Erub Arts Research Visit
This week’s blog comes to us from Diann Lui, Art Centre Manager at Erub Arts, following a recent research visit to SOAS Special Collections, to use material held in the London Missionary Society Archive. Erub Arts works with the local community to maintain a strong Erubian identity, by promoting their culture through contemporary art.
You may not know where Erub is or why we visited SOAS.
Erub, an island in the Torres Strait also known as Darnley Island is home to approximately 400 Erubam le (Erub People).
Artists from Erub Arts are from four tribal groups, drawing artistic inspiration from their identity, connection to their totems through traditional and contemporary stories about their land, sea and family connections.
Erub Arts has always prided itself in producing work that is the product of research and investigation. These works fall largely into three categories; cultural, religious and conservation & environmental and are enriched by a process of collaboration with others in cross cultural exchanges. It is the religious aspect that instigated our time at SOAS.
Erub artists have an ongoing interest in tracing their family trees, their Pacific connections and the sea journeys that have brought the people of their island and the Torres Strait together. In 2011 Erub was visited by a group from the same theological college that Samuel MacFarlane [a missionary who served with the London Missionary Society, 1859-1887] had established in Lifou, New Caledonia, during the mid 19th century. The students from this college had been researching what happened to their forefathers who left with the missionaries to work in the Torres Strait from 1871. Erub Arts has returned twice to Lifou to reconnect with families and create artworks inspired by this connection. The last of these artworks has just been displayed at the 9th Asia Pacific Triennial at the Queensland Art Gallery.
Funding from the Australia Council, Arts Queensland and the Torres Strait Regional Authority enabled Erub Arts to travel from their tiny island to London for their ‘Caught in the Net’ project, which included research as well as an exhibition and workshops. While at SOAS Erub Arts was assisted by archivist Joanne Ichimura, to research the journals of Samuel MacFarlane of the London Missionary Society.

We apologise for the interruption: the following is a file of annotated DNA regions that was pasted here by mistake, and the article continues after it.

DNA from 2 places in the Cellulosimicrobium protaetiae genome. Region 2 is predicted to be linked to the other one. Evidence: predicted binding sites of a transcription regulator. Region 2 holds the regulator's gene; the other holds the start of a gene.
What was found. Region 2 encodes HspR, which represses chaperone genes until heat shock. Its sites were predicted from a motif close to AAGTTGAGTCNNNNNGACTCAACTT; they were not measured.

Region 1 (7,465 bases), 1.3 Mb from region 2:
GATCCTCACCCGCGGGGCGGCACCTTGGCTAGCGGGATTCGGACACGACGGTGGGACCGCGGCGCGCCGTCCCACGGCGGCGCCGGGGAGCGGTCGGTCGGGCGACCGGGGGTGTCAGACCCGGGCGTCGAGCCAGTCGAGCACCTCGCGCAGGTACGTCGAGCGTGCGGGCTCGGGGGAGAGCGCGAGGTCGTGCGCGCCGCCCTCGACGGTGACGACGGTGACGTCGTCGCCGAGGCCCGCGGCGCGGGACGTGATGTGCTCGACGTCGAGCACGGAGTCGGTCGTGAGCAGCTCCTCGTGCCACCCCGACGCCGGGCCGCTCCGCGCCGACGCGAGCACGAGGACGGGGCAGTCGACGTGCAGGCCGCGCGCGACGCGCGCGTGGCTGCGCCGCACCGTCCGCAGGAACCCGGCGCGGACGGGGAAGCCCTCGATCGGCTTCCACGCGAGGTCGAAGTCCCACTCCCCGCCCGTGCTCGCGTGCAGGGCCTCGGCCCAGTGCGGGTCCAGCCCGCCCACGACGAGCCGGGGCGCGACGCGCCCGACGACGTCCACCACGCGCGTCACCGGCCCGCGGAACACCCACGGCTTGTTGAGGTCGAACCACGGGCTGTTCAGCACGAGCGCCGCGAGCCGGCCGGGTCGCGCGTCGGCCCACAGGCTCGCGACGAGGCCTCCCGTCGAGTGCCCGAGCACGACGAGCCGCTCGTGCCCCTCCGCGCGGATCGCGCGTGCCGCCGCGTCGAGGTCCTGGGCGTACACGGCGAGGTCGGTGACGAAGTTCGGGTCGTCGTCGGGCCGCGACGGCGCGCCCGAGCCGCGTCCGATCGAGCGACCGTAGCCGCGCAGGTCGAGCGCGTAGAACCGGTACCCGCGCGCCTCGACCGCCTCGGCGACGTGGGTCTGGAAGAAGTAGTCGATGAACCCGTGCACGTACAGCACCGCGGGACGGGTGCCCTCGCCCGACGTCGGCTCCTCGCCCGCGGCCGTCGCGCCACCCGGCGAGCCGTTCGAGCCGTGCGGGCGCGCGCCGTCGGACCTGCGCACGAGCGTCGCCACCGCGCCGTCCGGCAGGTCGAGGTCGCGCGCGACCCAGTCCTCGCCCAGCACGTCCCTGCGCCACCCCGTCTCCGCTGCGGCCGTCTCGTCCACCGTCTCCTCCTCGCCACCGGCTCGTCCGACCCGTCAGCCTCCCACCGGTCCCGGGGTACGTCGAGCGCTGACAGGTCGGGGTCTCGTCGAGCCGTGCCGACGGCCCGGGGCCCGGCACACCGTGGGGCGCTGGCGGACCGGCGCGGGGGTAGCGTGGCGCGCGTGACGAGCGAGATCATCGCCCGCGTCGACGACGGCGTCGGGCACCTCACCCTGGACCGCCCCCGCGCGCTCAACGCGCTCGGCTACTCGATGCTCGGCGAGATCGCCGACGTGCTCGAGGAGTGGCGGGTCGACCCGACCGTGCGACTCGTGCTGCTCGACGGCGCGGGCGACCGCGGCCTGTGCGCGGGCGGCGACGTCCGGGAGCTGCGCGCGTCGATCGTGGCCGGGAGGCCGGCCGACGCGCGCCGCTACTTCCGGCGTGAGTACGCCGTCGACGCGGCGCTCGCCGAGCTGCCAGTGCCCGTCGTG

It was the arrival of Samuel MacFarlane and eight Kanak teachers from Lifou on Erub in 1871 that was the catalyst for change in the Torres Strait through the ready acceptance of these people and Christianity. The anniversary of this event is celebrated every year by Torres Strait Islander communities on July 1 and is known as the Coming of the Light.
Though daunted by the volume of records and limited time, researching MacFarlane’s original documents has provided an amazing beginning to the world of research and has opened the eyes of everyone who participated.
MacFarlane made several references about Darnley Island and we were fortunate to locate his journal recording the first visit in 1871.
Information learnt from our short time at SOAS will be shared with the community of Erub as we work towards creating new artwork to celebrate the 150th anniversary of the Coming of the Light in 2021. Initial preparations have begun with a number of galleries and institutions supporting a series of exhibitions that will tell of this historic religious event, which is a little-known part of Queensland’s history.
Some of our artists were so inspired by what they read and the research experience, that they want to return to continue their search for information of their lost families.
If you have any further information please connect with us and make contact Diann Lui, manager, Erub Arts, email: firstname.lastname@example.org